It's a start.

Saturday, January 22, 2011


At a glance, this looks like a beach.  It's not - it is Mount Nittany on one of the few sunny days we've had recently. 

The girls walking through the snowy woods to visit a friend.
                                                        The fruits of my labor (and the cause of my tired back);
My hope for spring.

Friday, January 21, 2011

Good Uncles

My kids have some very good uncles.  I know this because I had some very good uncles and I can compare.  My oldest brother recently had minor orthopedic surgery on his knee.  My youngest son, who has never known anyone who has had any type of surgery, was extremely concerned.  And wrote his oldest uncle a letter asking him many, many questions about the use of crutches, the pain of the surgery, and . . . the possibility of duck hunting.  My middle daughter also was part of the letter writing and added her own thoughts - also referring to the possibility of duck hunting.   They also slipped a $1 bill into the envelope before sealing it.  I don't think they ever expected an answer because seriously who, these days, actually writes letters?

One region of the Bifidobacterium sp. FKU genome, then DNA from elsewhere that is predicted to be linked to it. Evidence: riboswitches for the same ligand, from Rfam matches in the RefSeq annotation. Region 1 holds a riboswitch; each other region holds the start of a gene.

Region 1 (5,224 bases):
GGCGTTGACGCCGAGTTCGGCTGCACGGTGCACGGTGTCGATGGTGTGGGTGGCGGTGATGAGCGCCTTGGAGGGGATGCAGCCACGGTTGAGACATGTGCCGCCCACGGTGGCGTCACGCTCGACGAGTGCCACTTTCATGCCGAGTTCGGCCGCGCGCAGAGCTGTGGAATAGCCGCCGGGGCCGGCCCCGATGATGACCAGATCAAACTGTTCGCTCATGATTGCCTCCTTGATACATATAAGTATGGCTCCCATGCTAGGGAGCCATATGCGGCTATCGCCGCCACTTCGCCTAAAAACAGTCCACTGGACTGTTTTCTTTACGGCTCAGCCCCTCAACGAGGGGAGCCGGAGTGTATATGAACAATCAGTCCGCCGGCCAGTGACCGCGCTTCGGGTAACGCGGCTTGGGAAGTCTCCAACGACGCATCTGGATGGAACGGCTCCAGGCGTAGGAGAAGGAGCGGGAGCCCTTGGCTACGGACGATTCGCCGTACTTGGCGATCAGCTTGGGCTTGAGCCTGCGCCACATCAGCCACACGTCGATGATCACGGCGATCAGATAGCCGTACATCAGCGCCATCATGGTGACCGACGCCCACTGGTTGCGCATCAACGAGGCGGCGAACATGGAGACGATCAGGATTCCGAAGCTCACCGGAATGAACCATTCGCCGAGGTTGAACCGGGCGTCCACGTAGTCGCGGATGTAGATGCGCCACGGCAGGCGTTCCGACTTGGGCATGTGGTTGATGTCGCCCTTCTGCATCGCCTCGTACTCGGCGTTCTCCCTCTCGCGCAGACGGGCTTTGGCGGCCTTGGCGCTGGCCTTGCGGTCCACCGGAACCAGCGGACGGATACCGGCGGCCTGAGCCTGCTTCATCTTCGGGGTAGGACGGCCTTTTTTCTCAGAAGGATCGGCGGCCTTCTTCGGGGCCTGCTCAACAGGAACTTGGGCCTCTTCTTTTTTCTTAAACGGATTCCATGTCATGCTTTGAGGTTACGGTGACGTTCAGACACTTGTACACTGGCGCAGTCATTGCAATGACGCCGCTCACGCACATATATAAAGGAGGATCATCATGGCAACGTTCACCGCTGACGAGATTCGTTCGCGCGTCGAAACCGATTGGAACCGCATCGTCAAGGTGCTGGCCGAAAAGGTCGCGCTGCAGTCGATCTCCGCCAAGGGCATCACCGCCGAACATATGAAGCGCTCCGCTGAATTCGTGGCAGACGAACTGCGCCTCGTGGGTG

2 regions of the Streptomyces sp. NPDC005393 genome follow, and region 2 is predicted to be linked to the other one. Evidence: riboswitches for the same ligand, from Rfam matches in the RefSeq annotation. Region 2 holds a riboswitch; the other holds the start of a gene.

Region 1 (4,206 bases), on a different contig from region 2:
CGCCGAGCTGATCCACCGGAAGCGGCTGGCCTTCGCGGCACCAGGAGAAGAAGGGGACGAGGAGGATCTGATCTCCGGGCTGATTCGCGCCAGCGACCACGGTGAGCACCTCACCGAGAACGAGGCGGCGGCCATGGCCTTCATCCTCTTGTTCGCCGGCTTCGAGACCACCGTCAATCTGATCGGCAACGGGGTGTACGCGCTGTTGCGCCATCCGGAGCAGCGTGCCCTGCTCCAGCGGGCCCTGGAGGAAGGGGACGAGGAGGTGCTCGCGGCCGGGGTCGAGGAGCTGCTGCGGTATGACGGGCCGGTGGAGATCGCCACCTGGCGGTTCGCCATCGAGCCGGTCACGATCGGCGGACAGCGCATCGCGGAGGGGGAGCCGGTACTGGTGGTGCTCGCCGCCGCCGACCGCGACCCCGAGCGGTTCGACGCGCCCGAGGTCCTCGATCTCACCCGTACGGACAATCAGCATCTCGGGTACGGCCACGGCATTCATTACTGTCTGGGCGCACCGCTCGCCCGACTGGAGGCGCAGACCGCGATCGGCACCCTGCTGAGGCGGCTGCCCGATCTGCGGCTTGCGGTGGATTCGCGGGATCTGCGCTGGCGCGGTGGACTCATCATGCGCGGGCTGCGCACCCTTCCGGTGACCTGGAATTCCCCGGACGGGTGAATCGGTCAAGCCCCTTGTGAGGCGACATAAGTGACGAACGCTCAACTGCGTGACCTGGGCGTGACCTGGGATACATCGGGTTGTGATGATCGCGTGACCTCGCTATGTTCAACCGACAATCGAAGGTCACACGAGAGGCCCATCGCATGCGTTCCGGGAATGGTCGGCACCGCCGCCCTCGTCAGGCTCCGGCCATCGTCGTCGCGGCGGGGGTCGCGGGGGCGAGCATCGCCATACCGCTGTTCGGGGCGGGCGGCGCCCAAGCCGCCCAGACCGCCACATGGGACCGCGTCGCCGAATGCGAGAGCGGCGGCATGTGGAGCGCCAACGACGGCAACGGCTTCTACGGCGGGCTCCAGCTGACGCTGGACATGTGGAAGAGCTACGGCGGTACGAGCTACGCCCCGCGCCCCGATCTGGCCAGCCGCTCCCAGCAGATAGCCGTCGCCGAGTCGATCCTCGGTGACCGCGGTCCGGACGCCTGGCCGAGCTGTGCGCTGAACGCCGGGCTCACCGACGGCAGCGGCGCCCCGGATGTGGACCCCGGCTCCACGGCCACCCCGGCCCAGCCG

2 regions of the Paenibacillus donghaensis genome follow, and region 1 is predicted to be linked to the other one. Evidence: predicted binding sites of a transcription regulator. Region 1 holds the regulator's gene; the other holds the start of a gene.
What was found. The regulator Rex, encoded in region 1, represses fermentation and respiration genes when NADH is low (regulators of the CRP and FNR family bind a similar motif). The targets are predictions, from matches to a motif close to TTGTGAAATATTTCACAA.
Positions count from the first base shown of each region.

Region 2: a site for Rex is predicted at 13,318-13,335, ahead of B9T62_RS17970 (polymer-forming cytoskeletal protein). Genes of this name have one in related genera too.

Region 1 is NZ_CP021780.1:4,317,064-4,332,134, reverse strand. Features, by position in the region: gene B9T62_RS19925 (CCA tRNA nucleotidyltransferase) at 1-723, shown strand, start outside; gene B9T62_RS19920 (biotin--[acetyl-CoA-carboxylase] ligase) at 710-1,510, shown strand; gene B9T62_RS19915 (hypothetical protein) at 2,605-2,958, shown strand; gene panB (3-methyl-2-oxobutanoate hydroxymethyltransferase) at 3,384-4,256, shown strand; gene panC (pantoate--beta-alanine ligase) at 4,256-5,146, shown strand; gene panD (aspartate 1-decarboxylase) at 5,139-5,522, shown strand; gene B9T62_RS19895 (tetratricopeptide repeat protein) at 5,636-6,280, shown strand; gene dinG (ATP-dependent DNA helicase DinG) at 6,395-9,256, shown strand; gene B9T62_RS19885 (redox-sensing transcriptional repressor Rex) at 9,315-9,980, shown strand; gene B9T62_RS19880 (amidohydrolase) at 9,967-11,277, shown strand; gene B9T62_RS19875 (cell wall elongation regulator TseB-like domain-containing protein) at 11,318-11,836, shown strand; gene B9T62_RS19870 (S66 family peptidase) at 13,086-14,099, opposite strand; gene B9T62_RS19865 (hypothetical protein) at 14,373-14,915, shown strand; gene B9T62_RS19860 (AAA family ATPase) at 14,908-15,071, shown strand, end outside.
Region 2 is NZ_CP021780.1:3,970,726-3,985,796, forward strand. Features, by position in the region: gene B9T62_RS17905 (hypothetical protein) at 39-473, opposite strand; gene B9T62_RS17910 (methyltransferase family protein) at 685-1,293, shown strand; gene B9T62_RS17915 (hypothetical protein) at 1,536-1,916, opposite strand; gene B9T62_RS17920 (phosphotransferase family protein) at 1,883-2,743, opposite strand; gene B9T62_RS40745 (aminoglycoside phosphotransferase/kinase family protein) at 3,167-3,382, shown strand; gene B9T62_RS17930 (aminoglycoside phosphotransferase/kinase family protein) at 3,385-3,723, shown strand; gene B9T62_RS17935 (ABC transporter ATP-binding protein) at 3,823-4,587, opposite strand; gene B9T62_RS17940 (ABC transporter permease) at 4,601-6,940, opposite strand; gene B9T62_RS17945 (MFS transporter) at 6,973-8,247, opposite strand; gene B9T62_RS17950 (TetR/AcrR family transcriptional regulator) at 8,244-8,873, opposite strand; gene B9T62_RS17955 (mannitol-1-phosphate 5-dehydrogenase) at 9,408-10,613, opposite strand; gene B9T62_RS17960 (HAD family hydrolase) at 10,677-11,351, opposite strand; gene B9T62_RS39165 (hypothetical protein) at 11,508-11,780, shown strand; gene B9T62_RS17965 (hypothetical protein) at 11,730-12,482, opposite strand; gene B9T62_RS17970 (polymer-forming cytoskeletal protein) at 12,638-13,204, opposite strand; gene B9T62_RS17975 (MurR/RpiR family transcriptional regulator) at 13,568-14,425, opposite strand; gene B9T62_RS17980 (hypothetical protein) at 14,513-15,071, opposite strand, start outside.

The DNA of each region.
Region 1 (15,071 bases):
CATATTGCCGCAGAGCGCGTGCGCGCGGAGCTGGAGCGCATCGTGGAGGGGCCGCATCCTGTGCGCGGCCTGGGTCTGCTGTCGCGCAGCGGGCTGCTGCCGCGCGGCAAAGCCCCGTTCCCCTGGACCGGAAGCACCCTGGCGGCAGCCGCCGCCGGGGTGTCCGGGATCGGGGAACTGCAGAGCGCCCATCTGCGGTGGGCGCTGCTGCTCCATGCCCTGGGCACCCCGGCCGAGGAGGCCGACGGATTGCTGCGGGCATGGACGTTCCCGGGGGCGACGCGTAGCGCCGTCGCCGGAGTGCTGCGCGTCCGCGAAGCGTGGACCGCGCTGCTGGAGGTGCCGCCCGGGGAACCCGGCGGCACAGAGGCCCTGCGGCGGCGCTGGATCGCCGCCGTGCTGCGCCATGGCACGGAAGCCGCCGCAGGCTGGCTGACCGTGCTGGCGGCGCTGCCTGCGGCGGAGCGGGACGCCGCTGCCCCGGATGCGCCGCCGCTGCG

My big brother did.  If he only knew how much that meant to these kids! They were absolutely thrilled to receive a handwritten letter in the mail! My son read that letter to me at least three times!  He was amazed that his big uncle had written to him and had mentioned duck hunting!  I hope he knows that his nephew and niece have the memory of an elephant!  They will never forget that hunting ducks was mentioned.